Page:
There seems to a connection of roller derby and stubborn bitches (I use that term out of love). You know, the ones that refuse to stop? Like ever, ever? The ones that may have just shattered their meniscus but refuse to stop scrimmaging. Just a side note: Those days for me are long gone. If I hurt my baby finger, eff you, I’m out! Anyhoo, the offseason allows players to rest and take care of any reoccurring injuries that develop over the season. This allows you to come back into the following season fresh as a daisy. Okay, bad example because I’m sure none of you smell fresh. You get the point, right? Last year, I ended up sitting out a little bit longer because of injury and during that time healed up my ankle, collarbone, and what was probably an old knee injury. Part of the healing process was strengthening, but a good component of it was rest. I also spent that time planning and preparing for the following season.
For Reals Break
Currently, my league just finished our offseason. I spent a good solid two weeks not doing anything related to physical activity. After complete rest, I started going back to the gym and cross training which would be considered active rest. I was still resting from my sport but getting back into shape. The entire offseason consisted of ZERO roller skating. Why? At the end of my season I was very tired. I wanted to be excited to come back for our upcoming season without any feelings of burnout. I have been playing for about 7 years, and at 28 years old would like to continue playing at a high level for a long time. Alternatively, I could have also gone to some fun skating sessions to work on non-roller derby related things which I have done in past off-seasons.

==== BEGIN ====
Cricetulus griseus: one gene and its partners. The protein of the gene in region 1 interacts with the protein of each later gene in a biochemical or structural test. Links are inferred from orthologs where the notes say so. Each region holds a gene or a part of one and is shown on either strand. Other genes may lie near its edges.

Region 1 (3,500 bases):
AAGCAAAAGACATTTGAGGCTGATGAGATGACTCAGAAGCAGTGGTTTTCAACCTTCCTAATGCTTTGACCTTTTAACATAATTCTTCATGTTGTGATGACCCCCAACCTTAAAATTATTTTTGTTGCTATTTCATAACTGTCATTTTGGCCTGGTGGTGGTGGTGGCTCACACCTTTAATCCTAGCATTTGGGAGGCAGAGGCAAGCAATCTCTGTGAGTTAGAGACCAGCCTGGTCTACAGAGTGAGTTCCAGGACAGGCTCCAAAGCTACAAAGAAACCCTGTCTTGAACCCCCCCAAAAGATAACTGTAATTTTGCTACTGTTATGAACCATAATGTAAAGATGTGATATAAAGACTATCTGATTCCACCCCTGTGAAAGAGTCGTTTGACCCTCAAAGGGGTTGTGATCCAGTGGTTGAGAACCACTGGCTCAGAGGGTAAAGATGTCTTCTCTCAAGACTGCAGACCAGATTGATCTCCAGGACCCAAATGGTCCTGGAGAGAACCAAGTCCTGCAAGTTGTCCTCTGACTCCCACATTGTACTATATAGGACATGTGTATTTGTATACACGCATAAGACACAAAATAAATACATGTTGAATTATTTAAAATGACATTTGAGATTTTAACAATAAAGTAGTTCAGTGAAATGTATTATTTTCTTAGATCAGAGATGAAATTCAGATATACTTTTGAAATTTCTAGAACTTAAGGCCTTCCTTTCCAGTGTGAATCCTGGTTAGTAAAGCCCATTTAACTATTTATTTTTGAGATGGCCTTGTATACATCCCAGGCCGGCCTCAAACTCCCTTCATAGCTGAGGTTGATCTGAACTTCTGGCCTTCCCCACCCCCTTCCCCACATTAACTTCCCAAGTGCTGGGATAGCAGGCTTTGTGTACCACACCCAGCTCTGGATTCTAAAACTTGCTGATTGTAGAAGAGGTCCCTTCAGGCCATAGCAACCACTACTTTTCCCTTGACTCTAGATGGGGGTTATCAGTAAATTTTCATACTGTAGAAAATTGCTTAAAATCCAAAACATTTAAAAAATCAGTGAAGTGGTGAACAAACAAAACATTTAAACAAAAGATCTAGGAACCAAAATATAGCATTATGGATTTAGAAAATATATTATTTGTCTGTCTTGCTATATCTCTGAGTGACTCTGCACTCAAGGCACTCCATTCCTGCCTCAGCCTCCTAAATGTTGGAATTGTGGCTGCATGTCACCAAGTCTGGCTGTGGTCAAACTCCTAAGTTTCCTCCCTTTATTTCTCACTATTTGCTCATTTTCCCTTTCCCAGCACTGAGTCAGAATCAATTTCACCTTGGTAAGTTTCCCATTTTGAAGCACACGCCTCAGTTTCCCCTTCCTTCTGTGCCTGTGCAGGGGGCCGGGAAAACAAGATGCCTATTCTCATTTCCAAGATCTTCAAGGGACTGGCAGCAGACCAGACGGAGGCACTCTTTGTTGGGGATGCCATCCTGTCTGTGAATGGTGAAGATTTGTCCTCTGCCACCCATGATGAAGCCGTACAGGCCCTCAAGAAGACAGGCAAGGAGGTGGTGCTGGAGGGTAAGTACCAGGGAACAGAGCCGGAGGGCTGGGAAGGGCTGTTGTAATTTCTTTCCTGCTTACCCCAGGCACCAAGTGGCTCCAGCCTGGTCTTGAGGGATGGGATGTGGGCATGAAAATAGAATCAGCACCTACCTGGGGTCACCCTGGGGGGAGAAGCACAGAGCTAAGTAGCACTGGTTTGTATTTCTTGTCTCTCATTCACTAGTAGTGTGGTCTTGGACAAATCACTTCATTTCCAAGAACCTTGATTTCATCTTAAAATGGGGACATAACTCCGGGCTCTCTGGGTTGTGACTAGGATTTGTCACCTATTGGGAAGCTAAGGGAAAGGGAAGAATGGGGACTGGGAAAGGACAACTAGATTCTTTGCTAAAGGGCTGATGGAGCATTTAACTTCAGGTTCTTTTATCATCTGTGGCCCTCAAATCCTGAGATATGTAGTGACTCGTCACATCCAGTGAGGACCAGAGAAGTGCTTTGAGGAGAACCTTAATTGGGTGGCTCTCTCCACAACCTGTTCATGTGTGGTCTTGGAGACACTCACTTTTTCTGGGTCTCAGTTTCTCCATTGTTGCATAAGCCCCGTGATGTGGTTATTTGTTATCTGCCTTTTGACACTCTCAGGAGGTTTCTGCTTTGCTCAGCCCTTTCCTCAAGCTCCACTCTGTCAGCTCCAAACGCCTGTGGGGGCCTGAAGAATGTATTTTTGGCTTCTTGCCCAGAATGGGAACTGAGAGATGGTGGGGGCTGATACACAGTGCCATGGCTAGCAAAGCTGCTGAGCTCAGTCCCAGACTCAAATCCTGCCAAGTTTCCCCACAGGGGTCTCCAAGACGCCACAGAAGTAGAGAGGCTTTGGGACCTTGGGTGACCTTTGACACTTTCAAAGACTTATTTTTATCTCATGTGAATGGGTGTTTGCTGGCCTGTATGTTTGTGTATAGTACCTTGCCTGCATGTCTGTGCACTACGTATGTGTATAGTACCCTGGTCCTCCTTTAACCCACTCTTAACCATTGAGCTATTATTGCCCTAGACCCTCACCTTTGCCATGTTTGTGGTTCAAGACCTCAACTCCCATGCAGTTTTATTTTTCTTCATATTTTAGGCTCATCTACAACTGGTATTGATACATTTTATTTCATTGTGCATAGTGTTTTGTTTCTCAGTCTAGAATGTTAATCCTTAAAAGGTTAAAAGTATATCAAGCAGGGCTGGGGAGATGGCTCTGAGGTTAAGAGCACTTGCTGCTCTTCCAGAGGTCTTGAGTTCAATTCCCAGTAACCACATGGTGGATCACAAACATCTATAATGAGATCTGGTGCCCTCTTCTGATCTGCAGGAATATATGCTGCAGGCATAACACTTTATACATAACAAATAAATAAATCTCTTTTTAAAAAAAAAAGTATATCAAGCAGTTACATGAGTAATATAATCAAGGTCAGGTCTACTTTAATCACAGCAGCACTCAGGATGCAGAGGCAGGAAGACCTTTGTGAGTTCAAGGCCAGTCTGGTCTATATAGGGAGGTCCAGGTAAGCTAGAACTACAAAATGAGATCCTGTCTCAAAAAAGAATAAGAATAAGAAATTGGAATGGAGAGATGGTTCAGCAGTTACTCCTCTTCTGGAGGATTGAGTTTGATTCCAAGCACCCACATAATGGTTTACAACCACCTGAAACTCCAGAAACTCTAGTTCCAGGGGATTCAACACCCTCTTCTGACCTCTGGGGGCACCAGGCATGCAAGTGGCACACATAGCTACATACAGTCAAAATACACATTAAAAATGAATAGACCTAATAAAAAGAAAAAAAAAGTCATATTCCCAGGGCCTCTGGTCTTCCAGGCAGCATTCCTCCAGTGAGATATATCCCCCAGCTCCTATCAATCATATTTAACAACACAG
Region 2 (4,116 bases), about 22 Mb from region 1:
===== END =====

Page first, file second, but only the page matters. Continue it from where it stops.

Crosstraining at Crossfit SubZero in Thunder Bay, ON
While developing your season and booking dates, you should incorporate pre-season, season, and off-season periods based your schedule. Make sure you put a lot of thought into your training based on what type of training, why, and when. In a dumbed down version, this is how I assume our training will look next season. Pre-season = Lots of skating, technique, strength and endurance. Season = Perfecting techniques, team building & work, working on strategy, playing together, peak time! Off-season = Rest, rebuilding, rinse and repeat. I hope you found this article helpful and informative. I highly suggest working with a professional trainer or coach on building your season. I am not a professional, but have played a lot of roller derby. This is what I have felt has worked the best for us over the years.
Georgia W Tush